Five Off-Beat Stress Busters
When diet and exercise aren't enough, a look at five quirky tactics for tamping down tension.
To relieve the day-to-day stress of running a business, many entrepreneurs exercise -- jog, swim, yoga, you name it. Some also may meditate or even unwind with a glass of wine from time to time. Then there are those who lean more toward the unusual, some may even say peculiar, to help them cope when overwhelm starts to kick in.
We asked a range of entrepreneurs to share with us some of their more unusual stress-busters. Here's a sampling of what we found.
Bess Wyrick, 28
Celadon and Celery Events and Environments, New York
Bess Wyrick has a thing for plants. In college, she studied ecopsychology, which looks at how people interact with the environment. She's the founder and artistic director of floral design house, Celadon and Celery Events and Environments. Her biggest business stressor is managing employees. "I have seven people who work for me, but they don't all work at the same time," she says. When work drives her up a tree, she literally climbs one in New York's Central Park. "It's the sound of the leaves with the wind blowing through. It is very peaceful," says Wyrick. "Climbing trees inspires me, calms me down and makes me aware of my breath."
Chelsea Morgan, 30
Yala, Ashland, Ore.
For Chelsea Morgan, working from her Portland, Ore., home is peaceful and quiet, but at times the silence becomes unbearable. "There is no one to chat with, to bounce ideas off of, brainstorm solutions with -- and that sometimes feels stressful," says Morgan who co-owns Yala, an organic clothing and housewares design firm. Some might say her stress buster is for the birds. Whenever her feathers get ruffled, she walks out to her husband's backyard henhouse and hugs a chicken. "It instantly reminds you of life's simple joys," she says. "It's reassuring to see how life goes on, despite whatever is stressing us out."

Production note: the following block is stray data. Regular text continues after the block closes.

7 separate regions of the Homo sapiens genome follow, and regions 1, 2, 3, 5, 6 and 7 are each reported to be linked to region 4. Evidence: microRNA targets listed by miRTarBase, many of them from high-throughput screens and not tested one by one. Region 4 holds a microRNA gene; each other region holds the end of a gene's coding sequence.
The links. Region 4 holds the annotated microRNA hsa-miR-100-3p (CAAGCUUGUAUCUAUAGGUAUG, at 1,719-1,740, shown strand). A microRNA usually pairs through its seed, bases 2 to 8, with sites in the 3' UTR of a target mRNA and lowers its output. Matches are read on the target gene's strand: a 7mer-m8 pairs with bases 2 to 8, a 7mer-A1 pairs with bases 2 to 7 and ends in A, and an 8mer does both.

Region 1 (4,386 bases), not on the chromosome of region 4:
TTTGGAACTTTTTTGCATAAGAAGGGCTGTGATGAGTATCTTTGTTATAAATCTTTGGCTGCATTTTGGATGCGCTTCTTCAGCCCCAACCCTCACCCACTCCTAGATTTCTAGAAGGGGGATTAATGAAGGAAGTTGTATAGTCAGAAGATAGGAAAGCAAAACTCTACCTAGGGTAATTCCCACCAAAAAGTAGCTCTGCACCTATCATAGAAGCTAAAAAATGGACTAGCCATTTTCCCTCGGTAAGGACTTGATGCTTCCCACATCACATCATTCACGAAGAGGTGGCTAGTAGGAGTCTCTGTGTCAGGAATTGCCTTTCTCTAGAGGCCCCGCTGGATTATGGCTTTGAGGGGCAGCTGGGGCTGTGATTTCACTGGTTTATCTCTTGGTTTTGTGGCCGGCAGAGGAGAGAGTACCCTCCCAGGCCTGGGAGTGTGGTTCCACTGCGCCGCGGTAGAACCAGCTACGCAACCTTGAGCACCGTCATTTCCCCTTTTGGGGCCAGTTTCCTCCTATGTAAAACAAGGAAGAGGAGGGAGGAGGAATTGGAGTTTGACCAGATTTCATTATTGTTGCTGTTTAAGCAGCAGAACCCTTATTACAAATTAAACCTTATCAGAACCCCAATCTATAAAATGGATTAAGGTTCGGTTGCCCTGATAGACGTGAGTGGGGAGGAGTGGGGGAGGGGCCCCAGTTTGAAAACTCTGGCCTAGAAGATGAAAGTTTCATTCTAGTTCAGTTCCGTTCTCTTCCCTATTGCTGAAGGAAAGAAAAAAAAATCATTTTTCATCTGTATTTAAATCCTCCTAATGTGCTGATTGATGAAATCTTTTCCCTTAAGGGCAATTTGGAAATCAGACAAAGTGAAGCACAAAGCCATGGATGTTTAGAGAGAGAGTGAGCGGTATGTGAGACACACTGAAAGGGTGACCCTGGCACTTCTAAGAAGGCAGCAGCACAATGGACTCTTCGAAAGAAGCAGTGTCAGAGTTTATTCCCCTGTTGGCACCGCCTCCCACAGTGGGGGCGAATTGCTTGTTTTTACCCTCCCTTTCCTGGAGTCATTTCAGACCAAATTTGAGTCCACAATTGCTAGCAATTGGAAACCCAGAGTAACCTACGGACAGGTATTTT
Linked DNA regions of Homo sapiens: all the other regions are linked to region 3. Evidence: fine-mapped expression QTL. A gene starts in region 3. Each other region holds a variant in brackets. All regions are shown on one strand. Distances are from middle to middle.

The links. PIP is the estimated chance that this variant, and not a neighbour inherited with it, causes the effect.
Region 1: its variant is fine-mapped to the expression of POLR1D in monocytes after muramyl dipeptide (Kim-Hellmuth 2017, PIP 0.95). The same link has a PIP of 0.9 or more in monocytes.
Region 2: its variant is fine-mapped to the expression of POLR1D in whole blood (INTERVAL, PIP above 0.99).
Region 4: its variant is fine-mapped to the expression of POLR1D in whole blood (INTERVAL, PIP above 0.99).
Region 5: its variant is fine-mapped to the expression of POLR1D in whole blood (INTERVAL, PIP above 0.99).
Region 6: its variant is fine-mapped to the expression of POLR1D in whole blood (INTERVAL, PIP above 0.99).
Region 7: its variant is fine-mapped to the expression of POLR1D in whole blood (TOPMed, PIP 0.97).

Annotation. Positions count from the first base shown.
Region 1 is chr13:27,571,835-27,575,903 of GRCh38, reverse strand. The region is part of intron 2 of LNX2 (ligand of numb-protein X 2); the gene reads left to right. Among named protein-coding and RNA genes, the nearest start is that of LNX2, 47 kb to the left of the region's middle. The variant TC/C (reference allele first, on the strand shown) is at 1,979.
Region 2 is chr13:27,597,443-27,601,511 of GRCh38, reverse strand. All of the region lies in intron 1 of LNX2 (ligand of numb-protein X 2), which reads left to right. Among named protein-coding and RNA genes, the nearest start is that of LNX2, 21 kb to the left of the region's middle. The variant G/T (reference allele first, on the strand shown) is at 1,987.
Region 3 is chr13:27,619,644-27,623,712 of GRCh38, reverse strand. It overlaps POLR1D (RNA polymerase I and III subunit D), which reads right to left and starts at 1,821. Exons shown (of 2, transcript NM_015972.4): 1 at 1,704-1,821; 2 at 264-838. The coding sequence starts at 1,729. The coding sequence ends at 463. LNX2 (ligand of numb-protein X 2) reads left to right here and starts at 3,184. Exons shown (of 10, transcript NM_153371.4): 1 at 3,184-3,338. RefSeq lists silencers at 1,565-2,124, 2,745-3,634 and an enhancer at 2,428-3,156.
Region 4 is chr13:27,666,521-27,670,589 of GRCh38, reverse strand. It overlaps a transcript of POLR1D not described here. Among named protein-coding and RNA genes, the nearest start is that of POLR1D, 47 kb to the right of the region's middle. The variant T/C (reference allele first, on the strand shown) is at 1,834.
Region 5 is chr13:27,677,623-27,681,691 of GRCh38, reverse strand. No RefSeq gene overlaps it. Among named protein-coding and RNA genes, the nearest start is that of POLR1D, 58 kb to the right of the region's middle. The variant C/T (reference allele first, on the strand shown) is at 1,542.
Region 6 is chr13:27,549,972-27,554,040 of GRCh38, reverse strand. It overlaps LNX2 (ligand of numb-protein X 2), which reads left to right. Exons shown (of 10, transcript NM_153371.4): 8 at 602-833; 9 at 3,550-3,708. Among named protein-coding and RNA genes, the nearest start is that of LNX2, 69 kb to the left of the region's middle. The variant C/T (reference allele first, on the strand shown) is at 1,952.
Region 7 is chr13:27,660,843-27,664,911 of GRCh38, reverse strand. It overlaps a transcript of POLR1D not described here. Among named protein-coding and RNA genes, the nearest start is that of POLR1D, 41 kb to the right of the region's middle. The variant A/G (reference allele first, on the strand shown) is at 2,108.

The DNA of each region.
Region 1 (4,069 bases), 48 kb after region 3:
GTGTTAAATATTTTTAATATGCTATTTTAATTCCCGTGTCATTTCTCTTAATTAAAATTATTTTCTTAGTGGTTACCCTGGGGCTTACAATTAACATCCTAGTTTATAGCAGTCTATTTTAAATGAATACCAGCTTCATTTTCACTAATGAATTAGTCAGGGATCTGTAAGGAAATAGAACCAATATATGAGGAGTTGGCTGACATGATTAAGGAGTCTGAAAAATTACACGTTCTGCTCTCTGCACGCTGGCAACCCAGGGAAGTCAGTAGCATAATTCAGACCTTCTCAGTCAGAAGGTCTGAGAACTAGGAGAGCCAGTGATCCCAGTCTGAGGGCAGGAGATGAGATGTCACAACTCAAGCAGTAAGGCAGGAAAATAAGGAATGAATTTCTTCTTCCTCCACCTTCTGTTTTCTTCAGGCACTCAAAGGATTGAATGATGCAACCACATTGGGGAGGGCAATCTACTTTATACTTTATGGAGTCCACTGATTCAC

Facebook Poll: What are you most inclined to do when you're stressed?
Zoe Sakoutis (pictured left), 32
BluePrintCleanse, New York
BluePrintCleanse is in the health business, but the day-to-day pressures of running a new enterprise can lead to unhealthy stress, according to Zoe Sakoutis, who co-founded the juice-cleansing company. She says despite recently securing coveted shelf space in Whole Foods, she needs to continually educate prospective customers and prove why her products are different. "We're not a do-it-yourself cleanse," she says. When the stress gets downright unwholesome, she and the company's other co-founder sing show tunes. "It's cathartic," says Sakoutis. "I always feel better after belting out a Barbra Streisand song." Her go-to number? Streisand's "Don't Rain on My Parade" from Funny Girl, a popular musical that became a blockbuster Hollywood film in 1968.
Related Video: What's the Best Way to Beat Startup Stress?
Chris Porter, 36
Training Camp, Philadephia
Chris Porter admits running a 100-employee company can create tension. "I don't have to report to anyone and that's great. But I have 100 bosses," says Porter, founder of Training Camp, an information-technology training firm. Porter finds relief in having what some might view as an alter-ego: Once or twice a month, he's "Zenbi," a deejay who spins house music at nightclubs and festivals all over the world. Two recent shows took him to Milan and Budapest. He also sometimes pilots his own four-seat Cirrus SR20 monoplane to gigs in the States. As Porter puts it: "Anything that allows you to divert your focus helps relieve stress."
Peter Shankman, 38
Help A Reporter Out, New York
After a publicity stunt sent him hurtling toward the earth at 14,000 feet with 150 other CEOs, Peter Shankman was hooked. The founder and CEO of Help A Reporter Out, a service that connects reporters with resources, found what he calls the ultimate stress-reliever. "I woke up the next morning, and I couldn't stop thinking about it," he says. Since then he has made more than 250 jumps. "There's just something about jumping out of an airplane at 14,000 feet to clear your head," says Shankman.
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